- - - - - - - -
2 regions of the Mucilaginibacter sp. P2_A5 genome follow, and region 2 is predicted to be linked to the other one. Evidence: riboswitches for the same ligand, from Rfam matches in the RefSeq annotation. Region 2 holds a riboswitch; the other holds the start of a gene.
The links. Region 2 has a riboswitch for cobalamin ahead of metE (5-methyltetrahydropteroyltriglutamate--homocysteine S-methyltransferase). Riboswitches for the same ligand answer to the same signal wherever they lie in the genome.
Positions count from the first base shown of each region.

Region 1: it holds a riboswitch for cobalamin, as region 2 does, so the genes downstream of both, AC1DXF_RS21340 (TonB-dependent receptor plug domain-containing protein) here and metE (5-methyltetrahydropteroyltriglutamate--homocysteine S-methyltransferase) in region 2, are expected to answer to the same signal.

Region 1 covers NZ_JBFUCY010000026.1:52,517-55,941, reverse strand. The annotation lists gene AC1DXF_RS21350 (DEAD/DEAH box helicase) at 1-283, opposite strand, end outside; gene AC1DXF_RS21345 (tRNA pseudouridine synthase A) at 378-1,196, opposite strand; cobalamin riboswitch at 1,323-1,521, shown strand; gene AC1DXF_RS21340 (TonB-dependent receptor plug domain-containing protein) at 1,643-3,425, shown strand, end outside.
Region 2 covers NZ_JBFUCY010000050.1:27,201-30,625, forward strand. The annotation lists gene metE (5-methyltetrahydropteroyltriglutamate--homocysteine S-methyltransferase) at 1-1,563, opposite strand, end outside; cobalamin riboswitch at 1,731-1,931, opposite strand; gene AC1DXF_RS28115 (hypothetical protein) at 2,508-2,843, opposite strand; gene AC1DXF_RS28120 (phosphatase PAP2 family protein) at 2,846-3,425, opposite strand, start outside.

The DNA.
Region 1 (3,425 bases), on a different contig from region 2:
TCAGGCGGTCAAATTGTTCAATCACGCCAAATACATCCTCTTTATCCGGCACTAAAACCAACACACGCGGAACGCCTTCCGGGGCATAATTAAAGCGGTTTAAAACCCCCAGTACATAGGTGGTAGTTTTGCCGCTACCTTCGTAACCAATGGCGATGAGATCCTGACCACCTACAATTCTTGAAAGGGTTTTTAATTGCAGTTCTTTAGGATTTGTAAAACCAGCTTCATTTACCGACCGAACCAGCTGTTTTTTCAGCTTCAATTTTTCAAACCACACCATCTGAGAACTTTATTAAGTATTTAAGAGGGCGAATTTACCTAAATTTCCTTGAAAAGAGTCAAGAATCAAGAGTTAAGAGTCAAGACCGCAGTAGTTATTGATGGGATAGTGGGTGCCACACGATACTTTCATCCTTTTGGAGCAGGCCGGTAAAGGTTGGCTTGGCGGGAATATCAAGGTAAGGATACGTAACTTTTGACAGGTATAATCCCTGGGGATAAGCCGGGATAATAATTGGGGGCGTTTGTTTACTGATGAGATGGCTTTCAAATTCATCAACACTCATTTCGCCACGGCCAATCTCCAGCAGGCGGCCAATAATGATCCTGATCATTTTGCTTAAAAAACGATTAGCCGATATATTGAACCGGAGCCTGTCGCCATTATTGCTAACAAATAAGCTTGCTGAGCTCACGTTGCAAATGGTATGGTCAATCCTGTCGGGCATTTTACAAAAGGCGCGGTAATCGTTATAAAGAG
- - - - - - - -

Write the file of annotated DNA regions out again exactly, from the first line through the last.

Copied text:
2 regions of the Mucilaginibacter sp. P2_A5 genome follow, and region 2 is predicted to be linked to the other one. Evidence: riboswitches for the same ligand, from Rfam matches in the RefSeq annotation. Region 2 holds a riboswitch; the other holds the start of a gene.
The links. Region 2 has a riboswitch for cobalamin ahead of metE (5-methyltetrahydropteroyltriglutamate--homocysteine S-methyltransferase). Riboswitches for the same ligand answer to the same signal wherever they lie in the genome.
Positions count from the first base shown of each region.

Region 1: it holds a riboswitch for cobalamin, as region 2 does, so the genes downstream of both, AC1DXF_RS21340 (TonB-dependent receptor plug domain-containing protein) here and metE (5-methyltetrahydropteroyltriglutamate--homocysteine S-methyltransferase) in region 2, are expected to answer to the same signal.

Region 1 covers NZ_JBFUCY010000026.1:52,517-55,941, reverse strand. The annotation lists gene AC1DXF_RS21350 (DEAD/DEAH box helicase) at 1-283, opposite strand, end outside; gene AC1DXF_RS21345 (tRNA pseudouridine synthase A) at 378-1,196, opposite strand; cobalamin riboswitch at 1,323-1,521, shown strand; gene AC1DXF_RS21340 (TonB-dependent receptor plug domain-containing protein) at 1,643-3,425, shown strand, end outside.
Region 2 covers NZ_JBFUCY010000050.1:27,201-30,625, forward strand. The annotation lists gene metE (5-methyltetrahydropteroyltriglutamate--homocysteine S-methyltransferase) at 1-1,563, opposite strand, end outside; cobalamin riboswitch at 1,731-1,931, opposite strand; gene AC1DXF_RS28115 (hypothetical protein) at 2,508-2,843, opposite strand; gene AC1DXF_RS28120 (phosphatase PAP2 family protein) at 2,846-3,425, opposite strand, start outside.

The DNA.
Region 1 (3,425 bases), on a different contig from region 2:
TCAGGCGGTCAAATTGTTCAATCACGCCAAATACATCCTCTTTATCCGGCACTAAAACCAACACACGCGGAACGCCTTCCGGGGCATAATTAAAGCGGTTTAAAACCCCCAGTACATAGGTGGTAGTTTTGCCGCTACCTTCGTAACCAATGGCGATGAGATCCTGACCACCTACAATTCTTGAAAGGGTTTTTAATTGCAGTTCTTTAGGATTTGTAAAACCAGCTTCATTTACCGACCGAACCAGCTGTTTTTTCAGCTTCAATTTTTCAAACCACACCATCTGAGAACTTTATTAAGTATTTAAGAGGGCGAATTTACCTAAATTTCCTTGAAAAGAGTCAAGAATCAAGAGTTAAGAGTCAAGACCGCAGTAGTTATTGATGGGATAGTGGGTGCCACACGATACTTTCATCCTTTTGGAGCAGGCCGGTAAAGGTTGGCTTGGCGGGAATATCAAGGTAAGGATACGTAACTTTTGACAGGTATAATCCCTGGGGATAAGCCGGGATAATAATTGGGGGCGTTTGTTTACTGATGAGATGGCTTTCAAATTCATCAACACTCATTTCGCCACGGCCAATCTCCAGCAGGCGGCCAATAATGATCCTGATCATTTTGCTTAAAAAACGATTAGCCGATATATTGAACCGGAGCCTGTCGCCATTATTGCTAACAAATAAGCTTGCTGAGCTCACGTTGCAAATGGTATGGTCAATCCTGTCGGGCATTTTACAAAAGGCGCGGTAATCGTTATAAAGAG